CyberAlert -- 09/04/1997 -- Diana Before Al Gore; Murdoch a Murderer?; Bye-bye Joan

Diana Before Al Gore; Murdoch a Murderer?; Bye-bye Joan

  1. Gore raised definitely illegal to solicit "hard money" from the White House, but two of three networks skipped the disclosure. ABC dedicated most of its news, and CBS all but 48 seconds, to Diana.
  2. Who are "the media moguls of tabloid sleaze" who created the paparazzi? CBS offered only one name: Rupert Murdoch.
  3. ABC and CBS have yet to report anything about Energy Secretary Hazel O'Leary trading meetings for donations. ABC claimed that reporters were "clamoring" for details on Gore. Not quite.
  4. Friday is Joan Lunden's last day. Before she goes, remember her as an advocate of more government spending for any feel-good cause.

1) Wednesday's Washington Post revealed that contrary to the official Gore line, money he raised went into "hard" accounts from which funds were distributed to candidates, not just "soft money" accounts at the DNC. But, of the three broadcast networks Wednesday night, only ABC's World News Tonight told viewers about the disclosure. The Post's Bob Woodward reported in a September 3 front page story:

"More than $120,000 in campaign contributions personally solicited in 1995-96 by Vice President Gore for a 'soft money' account not covered by federal law instead went into a 'hard money' account subject to federal election limits....

"The distinction is significant because Attorney General Janet Reno has cited the absence of evidence that high-level government officials sought hard money donations as a key reason not to recommend appointment of an independent counsel to investigate fundraising activities for last year's elections."

Though the fourth night of evening news broadcasts since Princess Diana's death, ABC and CBS devoted more than half their evening shows to the tragedy and related stories. The CBS Evening News in fact dedicated all but 48 seconds to Diana. NBC Nightly News actually spent less than half its show on Diana. The extra time allowed NBC to run a story on....JonBenet Ramsey!

ABC's World News Tonight on September 3 dedicated 13 and a half minutes of its 22 minute show to Diana Spencer. Between those stories ABC squeezed a story from Linda Douglass on the Post revelation on how money Gore raised went to individual campaigns and that the Justice Department is now considering the appropriateness of an independent counsel. Total time for the intro from Peter Jennings and the Douglass piece -- 1:47.

NBC Nightly News allocated a mere ten a half minutes to how Diana is still dead and related stories, less than half their newscast. Of course, that also gave NBC time for a 2:10 story on the release of the text of the JonBenet ransom note.

That's about the same amount of time NBC gave to a Tom Brokaw/Tim Russert segment on Al Gore. In the 2:20 long segment Russert announced that the Justice Department had taken the first of three steps necessary along the path toward appointing an independent counsel and that the Senate hearings on Thursday will examine Gore's role in the fundraiser at the Buddhist Temple. But, Russert made no mention of the Post's "hard money" discovery that had prompted the Justice action.

It's All Diana, All the Time. Or, to play off the all-news radio promo, at the CBS Evening News it's "Give Us 22 Minutes and We'll Give You the World of Diana." CBS allocated all but 48 seconds of Wednesday's Evening News to the "People's Princess."

The show led with a seven minute-long "exclusive" interview by Dan Rather with photographer Jacques Langevin. He was in the tunnel after the accident, but claims he was not pursuing the Diana-mobile. Referring to what he saw as Diana departed the hotel, Rather inquired in tabloid style:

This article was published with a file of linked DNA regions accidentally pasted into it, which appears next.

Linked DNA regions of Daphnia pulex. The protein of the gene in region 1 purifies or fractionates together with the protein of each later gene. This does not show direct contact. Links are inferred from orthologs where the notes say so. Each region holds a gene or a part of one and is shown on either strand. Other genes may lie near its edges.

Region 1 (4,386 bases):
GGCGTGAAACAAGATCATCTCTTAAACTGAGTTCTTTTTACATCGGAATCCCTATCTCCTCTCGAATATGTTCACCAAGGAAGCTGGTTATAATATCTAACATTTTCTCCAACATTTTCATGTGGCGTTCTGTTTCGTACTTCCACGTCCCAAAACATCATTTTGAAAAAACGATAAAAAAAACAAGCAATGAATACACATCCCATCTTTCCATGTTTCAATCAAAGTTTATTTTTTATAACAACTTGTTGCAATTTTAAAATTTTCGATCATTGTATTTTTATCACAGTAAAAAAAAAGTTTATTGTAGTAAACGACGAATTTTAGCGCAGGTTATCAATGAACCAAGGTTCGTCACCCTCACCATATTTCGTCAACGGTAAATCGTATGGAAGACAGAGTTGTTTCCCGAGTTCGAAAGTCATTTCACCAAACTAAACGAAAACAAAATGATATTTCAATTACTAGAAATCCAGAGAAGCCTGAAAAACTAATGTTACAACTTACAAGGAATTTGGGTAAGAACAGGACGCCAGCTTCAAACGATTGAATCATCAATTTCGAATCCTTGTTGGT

"Did you think she looked particularly beautiful or tired or any reaction to how she looked through the lens?"

Moving on to what he saw at the crash scene, Rather inquired: "Could you see her?" and "Could you see her breathing?"

On a special 48 Hours at 9pm ET/PT last night CBS ran a longer version of the interview.

Here's the entirety of the 17-second CBS story on Gore, as intoned by Dan Rather:
"In Washington tonight, news about the still unfolding investigation of campaign fundraising. The Justice Department is now reviewing whether allegations that Vice President Gore illegally solicited donations should warrant a preliminary investigation under the special prosecutor law."
You've just read 35 percent of CBS's non-Diana news.

2) So, if the paparazzi are to blame for Diana's death, who created the paparazzi? The September 3 CBS Evening News provided the answer: Rupert Murdoch, the man the media establishment love to hate. Dan Rather announced:

"What about the businessmen, the media moguls of tabloid sleaze who pay these photographers big bucks for what they do? Correspondent Richard Threlkeld has been investigating this undercovered part of the story."

Threlkeld focused on just one businessman: "Until Murdoch the paparazzi business was just small potatoes."

Andrew Neil, of the European newspaper in London, asserted: "In this country, Murdoch set new rules. He was prepared to pay big money for these pictures."

Threlkeld: "Murdoch stuck the pictures on the front pages of his London tabloids, The Sun and News of the World. He made a fortune and used it to buy the New York Post, TV Guide, 20th Century Fox, Fox TV and Sky TV."

Neil: "There would be no Rupert Murdoch empire in America if it hadn't been for the money from the Sun and the News of the World in Britain."

At least it's reassuring that CBS is maintaining a higher journalistic standard than Murdoch and not making Diana takeover 95 percent of their newscasts. Oh, they did do that didn't they? Well, then at least CBS isn't topping its premier show with a prurient interview with a photographer about what he saw of Diana's body inside the car wreck. Or building a prime-time special around it. Oh, sorry, CBS did that too.